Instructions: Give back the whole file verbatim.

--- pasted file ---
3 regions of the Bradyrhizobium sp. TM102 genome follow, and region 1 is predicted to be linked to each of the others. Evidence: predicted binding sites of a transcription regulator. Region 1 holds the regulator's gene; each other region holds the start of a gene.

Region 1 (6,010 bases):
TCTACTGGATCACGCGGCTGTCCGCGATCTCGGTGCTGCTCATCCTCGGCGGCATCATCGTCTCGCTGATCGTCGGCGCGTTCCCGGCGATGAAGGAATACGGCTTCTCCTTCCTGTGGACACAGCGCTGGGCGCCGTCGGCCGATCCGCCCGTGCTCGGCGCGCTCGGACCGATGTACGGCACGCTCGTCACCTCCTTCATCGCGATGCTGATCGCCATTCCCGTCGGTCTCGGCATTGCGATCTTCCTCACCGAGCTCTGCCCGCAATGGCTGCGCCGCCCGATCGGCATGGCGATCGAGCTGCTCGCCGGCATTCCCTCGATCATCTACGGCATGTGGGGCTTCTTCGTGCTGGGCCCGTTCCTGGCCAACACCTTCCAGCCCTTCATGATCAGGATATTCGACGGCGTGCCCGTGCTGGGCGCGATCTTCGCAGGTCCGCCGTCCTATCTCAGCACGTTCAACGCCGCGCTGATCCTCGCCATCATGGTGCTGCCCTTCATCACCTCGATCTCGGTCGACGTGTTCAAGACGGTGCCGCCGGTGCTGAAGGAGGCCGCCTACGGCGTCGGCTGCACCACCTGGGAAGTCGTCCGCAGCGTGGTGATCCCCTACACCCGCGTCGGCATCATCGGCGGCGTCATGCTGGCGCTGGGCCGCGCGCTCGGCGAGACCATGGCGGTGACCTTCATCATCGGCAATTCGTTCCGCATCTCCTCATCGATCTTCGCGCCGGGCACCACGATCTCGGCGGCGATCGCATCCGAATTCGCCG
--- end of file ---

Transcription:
3 regions of the Bradyrhizobium sp. TM102 genome follow, and region 1 is predicted to be linked to each of the others. Evidence: predicted binding sites of a transcription regulator. Region 1 holds the regulator's gene; each other region holds the start of a gene.

Region 1 (6,010 bases):
TCTACTGGATCACGCGGCTGTCCGCGATCTCGGTGCTGCTCATCCTCGGCGGCATCATCGTCTCGCTGATCGTCGGCGCGTTCCCGGCGATGAAGGAATACGGCTTCTCCTTCCTGTGGACACAGCGCTGGGCGCCGTCGGCCGATCCGCCCGTGCTCGGCGCGCTCGGACCGATGTACGGCACGCTCGTCACCTCCTTCATCGCGATGCTGATCGCCATTCCCGTCGGTCTCGGCATTGCGATCTTCCTCACCGAGCTCTGCCCGCAATGGCTGCGCCGCCCGATCGGCATGGCGATCGAGCTGCTCGCCGGCATTCCCTCGATCATCTACGGCATGTGGGGCTTCTTCGTGCTGGGCCCGTTCCTGGCCAACACCTTCCAGCCCTTCATGATCAGGATATTCGACGGCGTGCCCGTGCTGGGCGCGATCTTCGCAGGTCCGCCGTCCTATCTCAGCACGTTCAACGCCGCGCTGATCCTCGCCATCATGGTGCTGCCCTTCATCACCTCGATCTCGGTCGACGTGTTCAAGACGGTGCCGCCGGTGCTGAAGGAGGCCGCCTACGGCGTCGGCTGCACCACCTGGGAAGTCGTCCGCAGCGTGGTGATCCCCTACACCCGCGTCGGCATCATCGGCGGCGTCATGCTGGCGCTGGGCCGCGCGCTCGGCGAGACCATGGCGGTGACCTTCATCATCGGCAATTCGTTCCGCATCTCCTCATCGATCTTCGCGCCGGGCACCACGATCTCGGCGGCGATCGCATCCGAATTCGCCG